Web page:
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Now, it's Universal Orlando in a credit mess

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Published: April 7, 2009 at 11:43 PM

We've been following on this site for years Six Flags' credit mess. (Search the archives, I'm too tired to link all the relevant stories at this stage.) But now another theme park company is facing drastic consequences due to credit issues.

Universal Orlando.

That's the word from an Orlando Sentinel report this morning.

Unlike Six Flags, which took on excessive debt due to a long-ago leveraged buy-out and overly aggressive expansion plan, Universal Orlando's credit problem is more simply like a game of musical chairs. They might be caught standing when the music stops.

The music, this time, is widespread credit availability, which Universal Orlando, like many businesses, have been using to finance ongoing obligations, including park construction and payments on previous debt. Universal's making money and has several major new attractions coming up this year that will drive traffic to the resort. (Harry Potter, *cough*) But if Universal can't get existing creditors to deal, it's gonna have to come up with a load of cash, fast.

And that means no money for new rides, new shows or for much maintenance around the park.

Complicating this is Steven Spielberg's consulting deal with Universal, which soon gives him the opportunity to ask for a massive buy-out in lieu or continuing to cash his multi-million dollar annual royalty checks. Frankly, I don't envision that one being much of an issue. Spielberg's not going to do anything greedy and stupid that would endanger future paydays.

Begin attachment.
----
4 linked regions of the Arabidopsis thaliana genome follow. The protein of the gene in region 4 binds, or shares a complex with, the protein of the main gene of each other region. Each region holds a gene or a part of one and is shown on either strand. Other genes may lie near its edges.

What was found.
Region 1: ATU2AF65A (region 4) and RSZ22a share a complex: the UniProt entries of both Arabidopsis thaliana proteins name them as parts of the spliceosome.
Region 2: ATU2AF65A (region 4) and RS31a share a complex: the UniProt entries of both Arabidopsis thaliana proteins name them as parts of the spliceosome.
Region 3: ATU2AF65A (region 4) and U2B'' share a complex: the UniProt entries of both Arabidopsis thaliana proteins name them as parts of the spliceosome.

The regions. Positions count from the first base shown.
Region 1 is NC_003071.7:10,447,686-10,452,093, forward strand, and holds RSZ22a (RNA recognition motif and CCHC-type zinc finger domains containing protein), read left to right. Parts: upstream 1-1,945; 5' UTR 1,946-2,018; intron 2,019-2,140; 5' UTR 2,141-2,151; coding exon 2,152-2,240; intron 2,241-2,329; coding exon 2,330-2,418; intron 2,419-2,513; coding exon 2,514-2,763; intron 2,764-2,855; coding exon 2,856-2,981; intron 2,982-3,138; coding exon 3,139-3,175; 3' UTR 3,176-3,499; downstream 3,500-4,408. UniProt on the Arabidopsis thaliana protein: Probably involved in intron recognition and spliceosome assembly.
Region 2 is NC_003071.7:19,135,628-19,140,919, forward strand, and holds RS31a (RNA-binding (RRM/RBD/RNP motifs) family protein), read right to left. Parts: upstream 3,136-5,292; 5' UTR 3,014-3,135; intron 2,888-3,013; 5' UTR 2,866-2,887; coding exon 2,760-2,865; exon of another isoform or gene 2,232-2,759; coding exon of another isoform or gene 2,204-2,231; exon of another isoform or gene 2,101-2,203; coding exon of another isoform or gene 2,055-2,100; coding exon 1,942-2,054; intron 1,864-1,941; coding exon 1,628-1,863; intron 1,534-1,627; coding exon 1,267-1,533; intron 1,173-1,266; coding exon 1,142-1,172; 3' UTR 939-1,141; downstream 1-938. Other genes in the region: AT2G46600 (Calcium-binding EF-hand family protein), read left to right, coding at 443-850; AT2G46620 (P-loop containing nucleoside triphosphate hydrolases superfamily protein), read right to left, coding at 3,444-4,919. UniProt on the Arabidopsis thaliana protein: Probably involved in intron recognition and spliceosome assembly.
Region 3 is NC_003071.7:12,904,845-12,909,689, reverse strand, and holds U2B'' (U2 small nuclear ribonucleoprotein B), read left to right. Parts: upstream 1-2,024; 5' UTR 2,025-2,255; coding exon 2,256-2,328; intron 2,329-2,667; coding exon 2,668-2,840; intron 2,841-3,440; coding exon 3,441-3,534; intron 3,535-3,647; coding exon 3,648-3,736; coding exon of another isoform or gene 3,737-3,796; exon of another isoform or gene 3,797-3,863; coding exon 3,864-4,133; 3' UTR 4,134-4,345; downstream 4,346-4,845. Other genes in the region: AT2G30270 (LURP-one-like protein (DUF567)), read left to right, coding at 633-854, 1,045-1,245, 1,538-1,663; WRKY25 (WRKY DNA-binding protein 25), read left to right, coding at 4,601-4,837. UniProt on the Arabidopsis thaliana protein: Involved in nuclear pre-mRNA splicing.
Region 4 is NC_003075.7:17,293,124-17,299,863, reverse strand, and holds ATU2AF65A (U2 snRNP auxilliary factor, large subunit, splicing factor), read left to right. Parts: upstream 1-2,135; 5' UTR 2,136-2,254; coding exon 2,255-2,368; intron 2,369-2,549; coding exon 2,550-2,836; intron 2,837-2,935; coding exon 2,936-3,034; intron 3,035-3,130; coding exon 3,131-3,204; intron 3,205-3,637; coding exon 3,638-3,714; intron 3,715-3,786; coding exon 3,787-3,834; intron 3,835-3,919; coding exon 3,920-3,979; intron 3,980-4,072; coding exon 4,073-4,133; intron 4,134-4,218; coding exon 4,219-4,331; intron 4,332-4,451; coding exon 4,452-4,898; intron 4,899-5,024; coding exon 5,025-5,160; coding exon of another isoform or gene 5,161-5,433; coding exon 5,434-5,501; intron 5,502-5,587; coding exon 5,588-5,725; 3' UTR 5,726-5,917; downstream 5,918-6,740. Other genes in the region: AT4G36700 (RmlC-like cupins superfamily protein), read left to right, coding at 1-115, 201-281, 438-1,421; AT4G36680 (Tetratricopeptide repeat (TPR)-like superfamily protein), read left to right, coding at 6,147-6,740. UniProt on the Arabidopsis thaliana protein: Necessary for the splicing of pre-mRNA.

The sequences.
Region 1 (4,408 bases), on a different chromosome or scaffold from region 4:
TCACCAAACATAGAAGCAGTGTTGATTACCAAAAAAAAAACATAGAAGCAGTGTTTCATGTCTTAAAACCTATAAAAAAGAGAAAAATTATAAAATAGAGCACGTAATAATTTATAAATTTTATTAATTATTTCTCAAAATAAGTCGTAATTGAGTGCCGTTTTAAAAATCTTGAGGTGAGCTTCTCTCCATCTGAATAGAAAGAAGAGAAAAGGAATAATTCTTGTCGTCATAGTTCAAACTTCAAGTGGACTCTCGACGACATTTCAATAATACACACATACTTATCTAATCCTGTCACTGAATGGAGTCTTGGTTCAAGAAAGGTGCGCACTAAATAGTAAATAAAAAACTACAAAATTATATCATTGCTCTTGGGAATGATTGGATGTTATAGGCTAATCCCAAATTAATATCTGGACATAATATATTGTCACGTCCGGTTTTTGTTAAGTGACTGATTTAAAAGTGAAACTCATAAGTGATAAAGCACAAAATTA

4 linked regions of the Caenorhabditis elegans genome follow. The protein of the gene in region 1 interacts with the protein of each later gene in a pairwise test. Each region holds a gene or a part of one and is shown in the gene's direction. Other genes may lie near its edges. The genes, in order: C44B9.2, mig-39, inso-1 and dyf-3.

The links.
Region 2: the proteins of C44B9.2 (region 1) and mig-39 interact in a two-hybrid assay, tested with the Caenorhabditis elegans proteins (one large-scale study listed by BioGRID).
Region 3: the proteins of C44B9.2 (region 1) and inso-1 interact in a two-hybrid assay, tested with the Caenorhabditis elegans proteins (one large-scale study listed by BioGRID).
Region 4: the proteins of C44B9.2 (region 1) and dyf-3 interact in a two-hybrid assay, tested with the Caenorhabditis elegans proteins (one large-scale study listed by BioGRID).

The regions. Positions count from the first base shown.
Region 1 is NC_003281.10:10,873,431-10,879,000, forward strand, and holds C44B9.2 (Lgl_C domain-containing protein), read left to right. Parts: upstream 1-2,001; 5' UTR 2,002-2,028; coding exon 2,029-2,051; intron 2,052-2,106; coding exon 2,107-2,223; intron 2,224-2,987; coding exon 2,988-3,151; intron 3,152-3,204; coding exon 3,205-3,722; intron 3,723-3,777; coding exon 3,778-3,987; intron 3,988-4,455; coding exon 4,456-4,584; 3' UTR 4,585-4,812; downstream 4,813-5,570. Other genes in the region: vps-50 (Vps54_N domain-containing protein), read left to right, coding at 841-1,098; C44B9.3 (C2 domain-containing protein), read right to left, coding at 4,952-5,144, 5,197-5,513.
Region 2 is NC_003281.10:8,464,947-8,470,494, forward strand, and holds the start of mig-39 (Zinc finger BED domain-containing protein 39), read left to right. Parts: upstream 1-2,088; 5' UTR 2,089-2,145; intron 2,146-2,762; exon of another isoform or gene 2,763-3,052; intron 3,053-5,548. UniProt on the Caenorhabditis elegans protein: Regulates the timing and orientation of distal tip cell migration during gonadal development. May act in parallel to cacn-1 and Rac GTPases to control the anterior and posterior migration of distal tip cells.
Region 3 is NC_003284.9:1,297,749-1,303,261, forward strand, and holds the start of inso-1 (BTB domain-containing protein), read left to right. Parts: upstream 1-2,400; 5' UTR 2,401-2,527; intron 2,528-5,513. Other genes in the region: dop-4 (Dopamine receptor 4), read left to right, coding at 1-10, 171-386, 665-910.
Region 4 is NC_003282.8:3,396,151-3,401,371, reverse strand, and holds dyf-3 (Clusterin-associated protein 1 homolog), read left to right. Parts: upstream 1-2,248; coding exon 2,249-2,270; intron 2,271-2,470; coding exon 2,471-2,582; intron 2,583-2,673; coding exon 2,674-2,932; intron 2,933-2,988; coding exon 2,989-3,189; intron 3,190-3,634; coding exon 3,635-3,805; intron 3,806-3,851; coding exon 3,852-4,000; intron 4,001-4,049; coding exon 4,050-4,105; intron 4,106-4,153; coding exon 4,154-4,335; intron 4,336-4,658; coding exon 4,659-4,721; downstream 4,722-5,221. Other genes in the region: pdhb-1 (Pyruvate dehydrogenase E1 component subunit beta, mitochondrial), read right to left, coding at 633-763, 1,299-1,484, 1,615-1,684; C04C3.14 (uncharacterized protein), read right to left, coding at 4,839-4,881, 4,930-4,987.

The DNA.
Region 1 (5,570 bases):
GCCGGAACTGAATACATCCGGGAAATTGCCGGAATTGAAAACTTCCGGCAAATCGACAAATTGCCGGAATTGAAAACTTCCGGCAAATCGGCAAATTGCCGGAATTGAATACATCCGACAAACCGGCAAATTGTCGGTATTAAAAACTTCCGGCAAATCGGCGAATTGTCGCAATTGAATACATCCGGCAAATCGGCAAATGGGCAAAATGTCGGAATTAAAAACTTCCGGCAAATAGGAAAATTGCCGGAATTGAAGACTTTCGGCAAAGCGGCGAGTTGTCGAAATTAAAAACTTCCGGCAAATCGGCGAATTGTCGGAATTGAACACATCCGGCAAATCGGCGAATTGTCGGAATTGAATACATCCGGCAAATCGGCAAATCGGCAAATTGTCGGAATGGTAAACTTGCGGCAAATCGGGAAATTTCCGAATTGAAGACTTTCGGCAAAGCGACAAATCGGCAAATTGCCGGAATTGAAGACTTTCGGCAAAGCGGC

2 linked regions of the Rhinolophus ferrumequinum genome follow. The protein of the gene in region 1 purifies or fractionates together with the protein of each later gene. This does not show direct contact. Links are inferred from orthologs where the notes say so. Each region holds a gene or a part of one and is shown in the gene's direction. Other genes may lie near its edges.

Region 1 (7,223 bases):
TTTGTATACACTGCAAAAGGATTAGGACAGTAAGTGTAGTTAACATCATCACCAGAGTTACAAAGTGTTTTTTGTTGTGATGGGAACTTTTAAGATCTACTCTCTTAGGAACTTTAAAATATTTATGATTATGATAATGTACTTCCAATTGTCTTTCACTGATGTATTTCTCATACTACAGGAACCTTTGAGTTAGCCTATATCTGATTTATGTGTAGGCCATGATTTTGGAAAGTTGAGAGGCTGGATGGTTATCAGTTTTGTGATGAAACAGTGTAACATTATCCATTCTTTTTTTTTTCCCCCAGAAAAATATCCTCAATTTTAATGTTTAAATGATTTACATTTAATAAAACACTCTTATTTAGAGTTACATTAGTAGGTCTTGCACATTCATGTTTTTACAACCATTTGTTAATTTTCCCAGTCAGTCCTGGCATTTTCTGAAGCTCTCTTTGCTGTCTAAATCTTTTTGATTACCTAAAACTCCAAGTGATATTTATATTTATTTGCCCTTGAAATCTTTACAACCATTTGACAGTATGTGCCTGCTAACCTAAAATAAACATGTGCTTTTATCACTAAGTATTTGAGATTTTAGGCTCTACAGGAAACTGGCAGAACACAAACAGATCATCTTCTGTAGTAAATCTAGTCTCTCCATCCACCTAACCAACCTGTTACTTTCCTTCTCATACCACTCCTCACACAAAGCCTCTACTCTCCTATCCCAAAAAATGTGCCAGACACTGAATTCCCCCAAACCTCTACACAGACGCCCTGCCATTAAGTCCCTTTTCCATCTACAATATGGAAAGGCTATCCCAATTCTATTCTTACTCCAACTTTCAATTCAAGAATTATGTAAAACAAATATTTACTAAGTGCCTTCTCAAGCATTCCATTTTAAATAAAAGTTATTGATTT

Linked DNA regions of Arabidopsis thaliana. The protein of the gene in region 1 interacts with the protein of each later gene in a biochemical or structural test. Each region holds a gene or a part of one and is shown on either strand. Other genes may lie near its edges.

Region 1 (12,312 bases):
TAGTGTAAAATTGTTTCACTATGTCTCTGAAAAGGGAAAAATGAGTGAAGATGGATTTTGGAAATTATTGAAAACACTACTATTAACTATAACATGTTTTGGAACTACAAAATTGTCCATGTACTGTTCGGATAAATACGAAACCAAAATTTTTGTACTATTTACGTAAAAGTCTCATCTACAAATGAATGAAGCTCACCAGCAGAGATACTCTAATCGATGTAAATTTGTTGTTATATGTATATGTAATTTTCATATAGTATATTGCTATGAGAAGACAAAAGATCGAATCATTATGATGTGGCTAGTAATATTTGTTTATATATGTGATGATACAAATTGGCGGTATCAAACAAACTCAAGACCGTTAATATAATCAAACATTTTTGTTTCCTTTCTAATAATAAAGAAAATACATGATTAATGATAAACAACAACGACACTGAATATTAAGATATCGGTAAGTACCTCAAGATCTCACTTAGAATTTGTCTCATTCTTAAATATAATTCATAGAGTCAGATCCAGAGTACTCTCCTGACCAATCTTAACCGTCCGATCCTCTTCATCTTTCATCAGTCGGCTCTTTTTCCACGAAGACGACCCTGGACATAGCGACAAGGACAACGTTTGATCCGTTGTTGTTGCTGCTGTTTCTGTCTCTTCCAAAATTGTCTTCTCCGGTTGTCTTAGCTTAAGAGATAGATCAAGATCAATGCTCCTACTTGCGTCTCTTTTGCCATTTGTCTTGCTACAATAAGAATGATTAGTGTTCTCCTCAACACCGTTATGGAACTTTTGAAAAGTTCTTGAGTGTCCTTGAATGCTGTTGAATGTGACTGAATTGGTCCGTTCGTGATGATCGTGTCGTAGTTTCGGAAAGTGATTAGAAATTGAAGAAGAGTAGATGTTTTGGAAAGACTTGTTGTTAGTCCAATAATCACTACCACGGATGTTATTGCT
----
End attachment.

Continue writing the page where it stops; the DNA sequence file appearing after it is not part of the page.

Could Universal end up in the same boat as Six Flags? Personally, I doubt it. Universal's got more resources, and a better market outlook, than Six Flags brings to the table.

But this isn't the type of stomach-churning thrill ride that fans want to be getting from their parks anymore. Let's leave that for the roller coasters, not the 10-K reports.

Readers' Opinions

From Anthony Murphy on April 8, 2009 at 6:07 AM
Pretty much what I got from that is they just will not be making any new rides for awhile, but I wonder about Harry Potter and RRR which probably have both been greenlit. Other than that, not too much of a suprise. Disney seems to have the same thoughts, but stopped before falling over the credit ledge. It looks like nothing exciting in 2009 for Universal.
From Brian Emery on April 8, 2009 at 6:13 AM
I am sure Universal will be OK. They just don’t have Parks like six flags; they also have other entertainment venues. The movie division must be generating some cash... Therefore financing will be much easier for Universal. Heck – we can pass the hat on this site and all send them a few bucks…
From TH Creative on April 8, 2009 at 7:01 AM
MR. MURPHY WRITES: It looks like nothing exciting in 2009 for Universal. NEW!

I RESPOND: According to its website, 'Hollywood Rip Ride and Rocket' is scheduled to open this spring.

From Anthony Murphy on April 8, 2009 at 7:15 AM
MR MURPHY also wrote: Nothing going on EXCEPT RRR and Harry Potter, if already greenlit.

Its the same as people saying Disney isn't doing anything new this year except Hall of Presidents and American Idol.

Also, for Six Flags being in the mess they are, Great America is getting a huge new attraction called Buccaneer Battle. So it looks like business as usual at the parks!

From TH Creative on April 8, 2009 at 7:36 AM
RRR is opening in 2009 -- and frankly it looks pretty exciting.

Or did you mean to write nothing "else" in 2009.